This may explain why the percentage of reported domestic violence in the NCVS is so small, less than 1% for women and 0.2% for men who report being victims of domestic violence. These percentages project to about 840,000 women and 150,000 men in the U.S. who reported being assaulted by their spouse. Although the percentage difference between men and women (85% female victims and 15% male victims) is much like the archival data, it also shows a much smaller number of female victims than most advocates report. This may be why most projected numbers used in domestic violence literature come from survey data other than the NCVS, often from research that uses the Conflict Tactic Scale (CTS) developed at the Family Research Laboratory at the University of New Hampshire.
"But I've heard that there are 2 million women, not 840,000 women, who are assaulted every year by their husbands, and that the FBI reports that every 15 seconds a wife is assaulted in our country. Where do these figures come from?"
They come from the Family Research Laboratory (FRL) at the University of New Hampshire, founded in 1975, Dr. Murray Straus, codirector. FRL developed the Conflict Tactics Scale (CTS), a 7-point, 19-item questionnaire designed to assess individual responses to specific situations within the family involving conflict. (Touliatos, Perlmutter, & Straus, 1990) It is "a widely used instrument with good reliability and validity." (Plichta, 1996, p.240)
In its first national study, National Family Violence Survey (NFVS), as expected, showed a significant number of women, 12.1%, who reported some level of physical assault against them by their husbands or girlfriends, twelve times greater than the 0.75% of women who reported being physically abused in the NCVS. What was unexpected was that the physical abuse rate against husbands by their wives was nearly the same, 11.6%. Straus readily acknowledges that NFVS captures percentage rates of assaults, not the level of injury the victim sustains, nor instances where the assault was done in self-defense.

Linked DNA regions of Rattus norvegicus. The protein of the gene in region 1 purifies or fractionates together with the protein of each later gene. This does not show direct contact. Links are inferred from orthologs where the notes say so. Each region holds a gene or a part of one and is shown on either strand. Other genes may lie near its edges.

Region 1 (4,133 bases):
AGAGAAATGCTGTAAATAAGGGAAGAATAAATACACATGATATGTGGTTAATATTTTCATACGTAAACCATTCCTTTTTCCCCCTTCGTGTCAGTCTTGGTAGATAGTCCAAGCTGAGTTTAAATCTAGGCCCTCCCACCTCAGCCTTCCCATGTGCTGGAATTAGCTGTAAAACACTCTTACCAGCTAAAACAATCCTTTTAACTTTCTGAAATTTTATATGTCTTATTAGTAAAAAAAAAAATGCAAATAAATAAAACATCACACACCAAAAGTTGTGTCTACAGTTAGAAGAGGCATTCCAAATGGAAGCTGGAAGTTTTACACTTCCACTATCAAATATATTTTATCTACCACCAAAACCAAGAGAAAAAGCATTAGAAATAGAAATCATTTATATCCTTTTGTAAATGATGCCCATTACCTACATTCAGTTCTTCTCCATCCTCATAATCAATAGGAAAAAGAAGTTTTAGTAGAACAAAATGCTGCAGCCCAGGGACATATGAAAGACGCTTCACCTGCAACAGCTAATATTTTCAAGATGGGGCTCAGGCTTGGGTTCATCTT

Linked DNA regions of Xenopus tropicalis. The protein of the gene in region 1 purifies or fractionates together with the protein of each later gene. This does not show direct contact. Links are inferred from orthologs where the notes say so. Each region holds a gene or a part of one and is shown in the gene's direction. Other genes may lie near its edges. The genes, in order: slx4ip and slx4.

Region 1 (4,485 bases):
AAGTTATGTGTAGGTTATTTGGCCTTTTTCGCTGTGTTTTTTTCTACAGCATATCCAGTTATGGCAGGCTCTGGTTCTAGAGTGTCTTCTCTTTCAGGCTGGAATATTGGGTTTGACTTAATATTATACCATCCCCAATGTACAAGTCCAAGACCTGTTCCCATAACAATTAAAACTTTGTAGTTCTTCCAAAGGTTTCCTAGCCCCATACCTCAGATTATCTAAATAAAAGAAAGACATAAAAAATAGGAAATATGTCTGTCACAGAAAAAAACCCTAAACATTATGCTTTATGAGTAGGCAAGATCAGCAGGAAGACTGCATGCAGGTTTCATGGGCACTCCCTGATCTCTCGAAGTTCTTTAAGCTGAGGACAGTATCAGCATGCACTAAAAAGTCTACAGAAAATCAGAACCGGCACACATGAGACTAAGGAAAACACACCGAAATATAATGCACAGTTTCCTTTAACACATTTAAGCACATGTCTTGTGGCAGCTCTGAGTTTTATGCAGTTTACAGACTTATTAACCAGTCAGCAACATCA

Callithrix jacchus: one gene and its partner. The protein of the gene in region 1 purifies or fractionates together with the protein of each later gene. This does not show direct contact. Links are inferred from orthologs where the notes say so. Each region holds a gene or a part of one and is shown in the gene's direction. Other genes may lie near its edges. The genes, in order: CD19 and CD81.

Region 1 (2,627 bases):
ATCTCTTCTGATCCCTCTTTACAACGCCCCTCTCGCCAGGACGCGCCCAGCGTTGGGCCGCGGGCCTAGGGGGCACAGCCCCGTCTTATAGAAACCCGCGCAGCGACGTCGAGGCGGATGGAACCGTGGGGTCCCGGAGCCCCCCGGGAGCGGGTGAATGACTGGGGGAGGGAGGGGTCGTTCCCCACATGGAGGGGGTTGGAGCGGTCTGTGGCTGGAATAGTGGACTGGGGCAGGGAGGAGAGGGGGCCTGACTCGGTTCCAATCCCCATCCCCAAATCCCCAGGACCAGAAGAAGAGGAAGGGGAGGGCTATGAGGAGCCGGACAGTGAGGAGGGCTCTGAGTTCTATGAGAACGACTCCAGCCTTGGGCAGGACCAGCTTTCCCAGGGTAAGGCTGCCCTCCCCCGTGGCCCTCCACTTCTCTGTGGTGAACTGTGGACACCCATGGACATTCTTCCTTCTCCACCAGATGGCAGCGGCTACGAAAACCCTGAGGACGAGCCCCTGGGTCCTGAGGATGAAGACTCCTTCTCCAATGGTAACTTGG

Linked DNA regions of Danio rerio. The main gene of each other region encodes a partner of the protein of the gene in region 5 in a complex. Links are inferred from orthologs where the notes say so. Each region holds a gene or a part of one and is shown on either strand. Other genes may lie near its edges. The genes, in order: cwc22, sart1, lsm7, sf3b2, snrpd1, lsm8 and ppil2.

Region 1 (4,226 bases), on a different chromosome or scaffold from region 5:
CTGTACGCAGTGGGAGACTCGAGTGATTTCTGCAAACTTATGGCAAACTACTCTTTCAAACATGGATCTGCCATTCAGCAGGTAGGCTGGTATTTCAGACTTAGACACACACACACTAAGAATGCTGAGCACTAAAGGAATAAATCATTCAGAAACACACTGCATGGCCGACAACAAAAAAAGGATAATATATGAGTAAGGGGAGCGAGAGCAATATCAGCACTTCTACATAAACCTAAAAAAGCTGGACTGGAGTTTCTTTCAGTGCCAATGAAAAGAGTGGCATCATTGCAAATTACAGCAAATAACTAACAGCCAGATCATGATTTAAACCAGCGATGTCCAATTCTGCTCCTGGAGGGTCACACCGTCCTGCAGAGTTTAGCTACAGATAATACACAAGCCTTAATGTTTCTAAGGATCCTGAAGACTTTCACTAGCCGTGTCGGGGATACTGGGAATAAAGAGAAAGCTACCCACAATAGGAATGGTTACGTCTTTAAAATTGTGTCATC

Based on this study Straus (1997) applied the percentage rate of reported attacks for "severe" abuse against wives, 3.8% (levels N-R), to the estimated population of couples at the time of the report, 47 million in 1975. He states (p. 445): "Applying this incidence rate to approximately 47 million couples in the United States means that, in any one year, approximately 1.8 million wives are beaten by their husbands." He includes kicking, biting, and hitting with something in the category of "beaten." This is where the 2 million figure comes from.
The FBI derived this estimate from the book Behind Closed Doors: Violence in the American Family, by Richard Gelles, Murray Straus and Suzanne Steinmetz. (Gelles, 1995, p. 1)
Actually the figure is every 18 seconds a woman is severely assaulted (Straus, 1978, p. 446).
This is the formula:
3.8% severe assault rate against the wife by her husband.
47 million couples in the U.S. in 1975.
31,536,000 seconds in a year.
3.8% (0.038) × 47 million = 1,786,000 women assaulted in 1975.
31,536,000 divided by 1,786,000 = 17.7 seconds
4.6% severe assault rate against the husband by the wife.
47 million couples in the U.S. in 1975.
31,536,000 seconds in a year.
4.6% (0.046) × 47 million = 2,162,000 men assaulted in 1975.
Two million men severely assaulted every year.
31,536,000 divided by 2,162,000 = 14.6 seconds